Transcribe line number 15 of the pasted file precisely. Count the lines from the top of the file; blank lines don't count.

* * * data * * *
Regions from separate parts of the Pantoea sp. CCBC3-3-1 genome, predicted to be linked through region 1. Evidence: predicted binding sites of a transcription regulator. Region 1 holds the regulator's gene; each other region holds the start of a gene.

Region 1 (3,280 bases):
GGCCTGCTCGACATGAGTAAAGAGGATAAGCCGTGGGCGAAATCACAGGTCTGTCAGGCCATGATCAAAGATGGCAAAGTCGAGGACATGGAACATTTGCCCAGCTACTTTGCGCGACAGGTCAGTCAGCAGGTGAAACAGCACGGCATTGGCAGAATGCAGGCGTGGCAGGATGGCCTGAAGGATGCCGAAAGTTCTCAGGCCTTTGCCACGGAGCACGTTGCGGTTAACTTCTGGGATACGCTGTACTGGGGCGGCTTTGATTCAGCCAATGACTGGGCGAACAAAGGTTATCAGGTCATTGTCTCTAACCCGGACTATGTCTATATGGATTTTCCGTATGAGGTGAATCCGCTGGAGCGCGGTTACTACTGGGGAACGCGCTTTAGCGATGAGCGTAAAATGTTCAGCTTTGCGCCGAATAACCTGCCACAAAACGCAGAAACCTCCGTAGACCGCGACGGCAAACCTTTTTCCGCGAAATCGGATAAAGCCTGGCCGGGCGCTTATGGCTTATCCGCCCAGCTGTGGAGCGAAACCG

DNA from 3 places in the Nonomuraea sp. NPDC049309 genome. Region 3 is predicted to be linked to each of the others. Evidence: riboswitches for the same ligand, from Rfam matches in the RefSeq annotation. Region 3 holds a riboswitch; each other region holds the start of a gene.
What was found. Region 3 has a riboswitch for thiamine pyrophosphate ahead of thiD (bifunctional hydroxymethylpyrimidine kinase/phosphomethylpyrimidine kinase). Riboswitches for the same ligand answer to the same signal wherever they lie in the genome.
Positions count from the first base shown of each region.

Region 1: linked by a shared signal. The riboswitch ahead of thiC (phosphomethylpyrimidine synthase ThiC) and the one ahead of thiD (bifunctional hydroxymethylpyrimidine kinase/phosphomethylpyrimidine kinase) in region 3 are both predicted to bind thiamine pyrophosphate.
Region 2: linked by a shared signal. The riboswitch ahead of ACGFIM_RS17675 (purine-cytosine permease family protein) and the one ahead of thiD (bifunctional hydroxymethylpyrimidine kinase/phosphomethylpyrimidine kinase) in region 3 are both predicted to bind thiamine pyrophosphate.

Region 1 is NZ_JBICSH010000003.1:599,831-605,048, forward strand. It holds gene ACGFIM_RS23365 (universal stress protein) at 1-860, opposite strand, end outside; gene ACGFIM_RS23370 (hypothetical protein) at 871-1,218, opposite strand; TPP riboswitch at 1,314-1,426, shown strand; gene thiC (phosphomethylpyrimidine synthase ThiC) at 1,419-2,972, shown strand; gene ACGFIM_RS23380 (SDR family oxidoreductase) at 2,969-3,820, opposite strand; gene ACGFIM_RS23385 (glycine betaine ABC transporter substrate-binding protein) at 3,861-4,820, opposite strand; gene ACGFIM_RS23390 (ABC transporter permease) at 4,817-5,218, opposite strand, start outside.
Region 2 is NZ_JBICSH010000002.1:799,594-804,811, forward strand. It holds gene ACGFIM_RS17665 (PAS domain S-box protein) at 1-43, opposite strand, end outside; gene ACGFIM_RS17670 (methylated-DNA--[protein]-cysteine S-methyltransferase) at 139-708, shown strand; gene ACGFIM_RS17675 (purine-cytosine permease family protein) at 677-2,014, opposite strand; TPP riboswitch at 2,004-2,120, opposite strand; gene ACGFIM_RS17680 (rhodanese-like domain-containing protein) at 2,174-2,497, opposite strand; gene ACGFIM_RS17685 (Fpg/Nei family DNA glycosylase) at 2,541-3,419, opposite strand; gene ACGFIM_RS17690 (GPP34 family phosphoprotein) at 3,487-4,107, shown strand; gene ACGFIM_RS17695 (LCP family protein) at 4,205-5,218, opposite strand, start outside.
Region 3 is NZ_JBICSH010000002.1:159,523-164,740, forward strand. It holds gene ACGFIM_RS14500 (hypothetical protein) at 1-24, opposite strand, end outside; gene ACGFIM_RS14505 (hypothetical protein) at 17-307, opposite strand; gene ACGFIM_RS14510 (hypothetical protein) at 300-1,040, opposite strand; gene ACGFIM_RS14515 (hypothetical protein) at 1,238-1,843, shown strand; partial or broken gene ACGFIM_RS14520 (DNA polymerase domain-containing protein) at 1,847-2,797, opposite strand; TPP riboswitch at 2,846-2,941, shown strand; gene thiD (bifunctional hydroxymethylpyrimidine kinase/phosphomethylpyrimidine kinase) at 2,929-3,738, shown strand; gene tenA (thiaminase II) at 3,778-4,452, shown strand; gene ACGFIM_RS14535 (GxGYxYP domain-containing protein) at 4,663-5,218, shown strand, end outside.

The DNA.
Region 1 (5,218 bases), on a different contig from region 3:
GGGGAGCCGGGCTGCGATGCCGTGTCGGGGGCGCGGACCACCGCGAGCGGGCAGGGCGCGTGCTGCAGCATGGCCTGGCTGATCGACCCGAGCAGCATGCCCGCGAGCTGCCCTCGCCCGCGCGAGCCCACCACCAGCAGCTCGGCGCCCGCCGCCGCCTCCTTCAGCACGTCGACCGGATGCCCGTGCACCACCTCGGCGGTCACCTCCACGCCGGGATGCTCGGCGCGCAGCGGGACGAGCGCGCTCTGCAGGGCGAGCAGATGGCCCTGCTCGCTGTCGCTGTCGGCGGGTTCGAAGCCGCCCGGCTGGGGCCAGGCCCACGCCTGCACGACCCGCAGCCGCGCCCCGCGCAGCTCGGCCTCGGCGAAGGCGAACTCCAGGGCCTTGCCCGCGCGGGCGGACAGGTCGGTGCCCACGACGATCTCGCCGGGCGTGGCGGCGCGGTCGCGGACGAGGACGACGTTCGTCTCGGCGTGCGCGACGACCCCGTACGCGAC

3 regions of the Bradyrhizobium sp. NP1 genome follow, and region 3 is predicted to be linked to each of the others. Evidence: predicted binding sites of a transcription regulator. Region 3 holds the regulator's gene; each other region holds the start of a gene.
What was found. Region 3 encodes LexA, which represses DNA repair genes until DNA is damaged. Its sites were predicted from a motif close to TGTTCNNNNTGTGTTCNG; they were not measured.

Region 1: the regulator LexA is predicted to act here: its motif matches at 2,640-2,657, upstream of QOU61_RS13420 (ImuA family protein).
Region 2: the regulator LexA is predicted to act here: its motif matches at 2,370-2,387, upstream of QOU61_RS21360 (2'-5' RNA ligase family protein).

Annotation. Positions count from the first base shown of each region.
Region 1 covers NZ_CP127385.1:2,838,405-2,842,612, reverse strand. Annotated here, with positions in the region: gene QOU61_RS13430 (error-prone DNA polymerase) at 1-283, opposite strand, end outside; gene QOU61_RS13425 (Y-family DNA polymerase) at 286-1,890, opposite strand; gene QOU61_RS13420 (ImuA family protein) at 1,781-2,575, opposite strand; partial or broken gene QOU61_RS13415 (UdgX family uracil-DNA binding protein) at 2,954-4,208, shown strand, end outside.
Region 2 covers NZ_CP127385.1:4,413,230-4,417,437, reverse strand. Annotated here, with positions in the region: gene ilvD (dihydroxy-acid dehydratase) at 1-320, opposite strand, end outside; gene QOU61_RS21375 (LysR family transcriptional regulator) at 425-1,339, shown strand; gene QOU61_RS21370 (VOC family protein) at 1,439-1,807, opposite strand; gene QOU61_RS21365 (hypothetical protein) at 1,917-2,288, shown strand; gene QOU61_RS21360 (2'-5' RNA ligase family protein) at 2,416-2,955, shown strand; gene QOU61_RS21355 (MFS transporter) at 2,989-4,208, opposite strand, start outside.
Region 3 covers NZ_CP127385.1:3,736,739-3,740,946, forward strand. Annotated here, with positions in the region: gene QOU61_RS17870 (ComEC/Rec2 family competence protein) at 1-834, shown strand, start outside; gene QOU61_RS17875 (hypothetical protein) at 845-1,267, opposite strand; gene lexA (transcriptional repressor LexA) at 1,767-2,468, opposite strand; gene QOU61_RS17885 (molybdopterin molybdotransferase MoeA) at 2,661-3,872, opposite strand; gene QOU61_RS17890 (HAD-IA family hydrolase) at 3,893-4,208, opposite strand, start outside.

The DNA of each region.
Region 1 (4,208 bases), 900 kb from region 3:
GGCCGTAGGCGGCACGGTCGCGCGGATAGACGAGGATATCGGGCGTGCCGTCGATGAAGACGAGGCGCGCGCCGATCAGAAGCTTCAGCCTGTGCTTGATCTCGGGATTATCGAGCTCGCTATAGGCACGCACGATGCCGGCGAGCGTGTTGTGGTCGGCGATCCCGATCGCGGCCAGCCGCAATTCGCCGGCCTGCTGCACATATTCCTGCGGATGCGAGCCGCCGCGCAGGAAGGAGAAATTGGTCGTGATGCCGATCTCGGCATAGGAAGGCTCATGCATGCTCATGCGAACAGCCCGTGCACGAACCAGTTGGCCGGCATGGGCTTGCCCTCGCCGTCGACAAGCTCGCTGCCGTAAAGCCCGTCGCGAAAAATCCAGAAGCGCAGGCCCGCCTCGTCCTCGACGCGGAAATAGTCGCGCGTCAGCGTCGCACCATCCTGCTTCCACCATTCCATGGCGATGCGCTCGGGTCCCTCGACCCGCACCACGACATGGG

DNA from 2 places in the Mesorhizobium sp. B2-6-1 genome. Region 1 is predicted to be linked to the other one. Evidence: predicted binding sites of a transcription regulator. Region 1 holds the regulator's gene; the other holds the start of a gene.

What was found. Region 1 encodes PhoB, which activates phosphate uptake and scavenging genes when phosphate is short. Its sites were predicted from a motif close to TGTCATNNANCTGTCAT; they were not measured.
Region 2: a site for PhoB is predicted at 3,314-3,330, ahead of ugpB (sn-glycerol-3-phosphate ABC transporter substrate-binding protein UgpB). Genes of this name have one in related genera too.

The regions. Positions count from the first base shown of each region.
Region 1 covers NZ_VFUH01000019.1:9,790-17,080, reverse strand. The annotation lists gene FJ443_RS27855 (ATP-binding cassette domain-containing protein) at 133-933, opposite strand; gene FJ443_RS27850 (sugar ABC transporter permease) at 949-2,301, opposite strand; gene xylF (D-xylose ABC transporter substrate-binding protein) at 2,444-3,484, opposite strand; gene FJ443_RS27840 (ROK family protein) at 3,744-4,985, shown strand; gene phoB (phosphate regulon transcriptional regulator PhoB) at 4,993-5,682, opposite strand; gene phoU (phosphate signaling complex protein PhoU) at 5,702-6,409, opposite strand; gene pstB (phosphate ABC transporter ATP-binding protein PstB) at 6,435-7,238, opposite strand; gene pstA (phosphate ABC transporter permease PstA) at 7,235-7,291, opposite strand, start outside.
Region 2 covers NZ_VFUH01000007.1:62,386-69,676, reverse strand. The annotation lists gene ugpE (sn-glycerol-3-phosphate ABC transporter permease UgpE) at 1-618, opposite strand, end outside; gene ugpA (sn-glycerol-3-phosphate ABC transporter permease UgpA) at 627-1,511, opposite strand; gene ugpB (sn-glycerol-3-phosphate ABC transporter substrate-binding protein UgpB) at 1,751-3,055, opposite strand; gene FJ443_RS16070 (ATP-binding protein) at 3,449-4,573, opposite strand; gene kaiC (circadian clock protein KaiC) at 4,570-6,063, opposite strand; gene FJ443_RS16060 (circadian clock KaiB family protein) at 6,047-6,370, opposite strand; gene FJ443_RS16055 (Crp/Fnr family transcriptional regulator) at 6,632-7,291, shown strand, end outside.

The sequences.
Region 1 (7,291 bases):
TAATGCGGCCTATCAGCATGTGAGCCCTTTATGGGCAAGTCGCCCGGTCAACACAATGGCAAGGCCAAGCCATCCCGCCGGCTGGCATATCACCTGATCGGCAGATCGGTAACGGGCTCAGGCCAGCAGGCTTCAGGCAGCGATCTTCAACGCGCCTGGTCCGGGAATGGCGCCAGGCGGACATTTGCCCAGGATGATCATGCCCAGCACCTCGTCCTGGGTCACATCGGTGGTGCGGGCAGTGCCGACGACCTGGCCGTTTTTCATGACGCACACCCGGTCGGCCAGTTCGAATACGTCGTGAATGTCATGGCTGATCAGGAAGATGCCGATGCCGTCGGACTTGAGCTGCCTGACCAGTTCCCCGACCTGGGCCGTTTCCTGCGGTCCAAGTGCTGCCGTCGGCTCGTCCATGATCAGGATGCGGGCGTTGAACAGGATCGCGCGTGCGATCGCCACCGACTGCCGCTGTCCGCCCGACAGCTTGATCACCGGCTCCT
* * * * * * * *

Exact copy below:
3 regions of the Bradyrhizobium sp. NP1 genome follow, and region 3 is predicted to be linked to each of the others. Evidence: predicted binding sites of a transcription regulator. Region 3 holds the regulator's gene; each other region holds the start of a gene.